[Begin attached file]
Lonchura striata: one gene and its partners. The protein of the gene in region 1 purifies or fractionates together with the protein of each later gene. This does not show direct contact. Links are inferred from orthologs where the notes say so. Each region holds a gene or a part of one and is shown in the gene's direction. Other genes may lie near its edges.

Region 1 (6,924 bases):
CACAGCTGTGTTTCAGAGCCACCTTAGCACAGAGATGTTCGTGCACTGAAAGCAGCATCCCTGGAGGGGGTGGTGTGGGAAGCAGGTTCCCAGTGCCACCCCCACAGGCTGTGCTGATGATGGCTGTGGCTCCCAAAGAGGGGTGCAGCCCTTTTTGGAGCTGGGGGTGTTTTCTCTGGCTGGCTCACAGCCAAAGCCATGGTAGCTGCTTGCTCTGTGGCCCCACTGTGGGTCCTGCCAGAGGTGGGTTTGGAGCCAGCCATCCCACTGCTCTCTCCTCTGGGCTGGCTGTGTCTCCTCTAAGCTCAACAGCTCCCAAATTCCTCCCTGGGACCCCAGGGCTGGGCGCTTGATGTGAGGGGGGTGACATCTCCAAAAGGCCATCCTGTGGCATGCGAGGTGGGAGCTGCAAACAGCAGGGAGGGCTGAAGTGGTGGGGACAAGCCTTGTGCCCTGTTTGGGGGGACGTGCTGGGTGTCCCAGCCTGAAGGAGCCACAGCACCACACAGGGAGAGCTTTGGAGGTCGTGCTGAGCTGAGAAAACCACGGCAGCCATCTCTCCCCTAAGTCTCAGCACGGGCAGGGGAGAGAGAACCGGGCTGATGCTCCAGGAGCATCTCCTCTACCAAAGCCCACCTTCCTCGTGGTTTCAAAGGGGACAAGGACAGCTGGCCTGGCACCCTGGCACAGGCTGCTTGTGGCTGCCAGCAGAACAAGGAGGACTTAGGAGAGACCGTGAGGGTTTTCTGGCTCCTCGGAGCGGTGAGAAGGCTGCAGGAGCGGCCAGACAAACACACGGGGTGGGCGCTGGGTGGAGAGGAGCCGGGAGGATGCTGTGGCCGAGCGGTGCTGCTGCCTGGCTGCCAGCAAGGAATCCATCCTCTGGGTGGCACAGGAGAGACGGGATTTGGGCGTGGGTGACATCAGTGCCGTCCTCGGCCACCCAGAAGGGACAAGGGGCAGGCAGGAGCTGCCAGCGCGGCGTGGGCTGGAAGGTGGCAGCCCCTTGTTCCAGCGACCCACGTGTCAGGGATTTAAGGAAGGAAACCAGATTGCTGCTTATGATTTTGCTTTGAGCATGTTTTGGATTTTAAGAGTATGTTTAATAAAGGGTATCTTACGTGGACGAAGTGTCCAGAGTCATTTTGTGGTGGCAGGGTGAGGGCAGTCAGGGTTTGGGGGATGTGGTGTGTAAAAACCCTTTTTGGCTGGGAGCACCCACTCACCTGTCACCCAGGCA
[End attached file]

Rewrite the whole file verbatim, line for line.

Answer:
Lonchura striata: one gene and its partners. The protein of the gene in region 1 purifies or fractionates together with the protein of each later gene. This does not show direct contact. Links are inferred from orthologs where the notes say so. Each region holds a gene or a part of one and is shown in the gene's direction. Other genes may lie near its edges.

Region 1 (6,924 bases):
CACAGCTGTGTTTCAGAGCCACCTTAGCACAGAGATGTTCGTGCACTGAAAGCAGCATCCCTGGAGGGGGTGGTGTGGGAAGCAGGTTCCCAGTGCCACCCCCACAGGCTGTGCTGATGATGGCTGTGGCTCCCAAAGAGGGGTGCAGCCCTTTTTGGAGCTGGGGGTGTTTTCTCTGGCTGGCTCACAGCCAAAGCCATGGTAGCTGCTTGCTCTGTGGCCCCACTGTGGGTCCTGCCAGAGGTGGGTTTGGAGCCAGCCATCCCACTGCTCTCTCCTCTGGGCTGGCTGTGTCTCCTCTAAGCTCAACAGCTCCCAAATTCCTCCCTGGGACCCCAGGGCTGGGCGCTTGATGTGAGGGGGGTGACATCTCCAAAAGGCCATCCTGTGGCATGCGAGGTGGGAGCTGCAAACAGCAGGGAGGGCTGAAGTGGTGGGGACAAGCCTTGTGCCCTGTTTGGGGGGACGTGCTGGGTGTCCCAGCCTGAAGGAGCCACAGCACCACACAGGGAGAGCTTTGGAGGTCGTGCTGAGCTGAGAAAACCACGGCAGCCATCTCTCCCCTAAGTCTCAGCACGGGCAGGGGAGAGAGAACCGGGCTGATGCTCCAGGAGCATCTCCTCTACCAAAGCCCACCTTCCTCGTGGTTTCAAAGGGGACAAGGACAGCTGGCCTGGCACCCTGGCACAGGCTGCTTGTGGCTGCCAGCAGAACAAGGAGGACTTAGGAGAGACCGTGAGGGTTTTCTGGCTCCTCGGAGCGGTGAGAAGGCTGCAGGAGCGGCCAGACAAACACACGGGGTGGGCGCTGGGTGGAGAGGAGCCGGGAGGATGCTGTGGCCGAGCGGTGCTGCTGCCTGGCTGCCAGCAAGGAATCCATCCTCTGGGTGGCACAGGAGAGACGGGATTTGGGCGTGGGTGACATCAGTGCCGTCCTCGGCCACCCAGAAGGGACAAGGGGCAGGCAGGAGCTGCCAGCGCGGCGTGGGCTGGAAGGTGGCAGCCCCTTGTTCCAGCGACCCACGTGTCAGGGATTTAAGGAAGGAAACCAGATTGCTGCTTATGATTTTGCTTTGAGCATGTTTTGGATTTTAAGAGTATGTTTAATAAAGGGTATCTTACGTGGACGAAGTGTCCAGAGTCATTTTGTGGTGGCAGGGTGAGGGCAGTCAGGGTTTGGGGGATGTGGTGTGTAAAAACCCTTTTTGGCTGGGAGCACCCACTCACCTGTCACCCAGGCA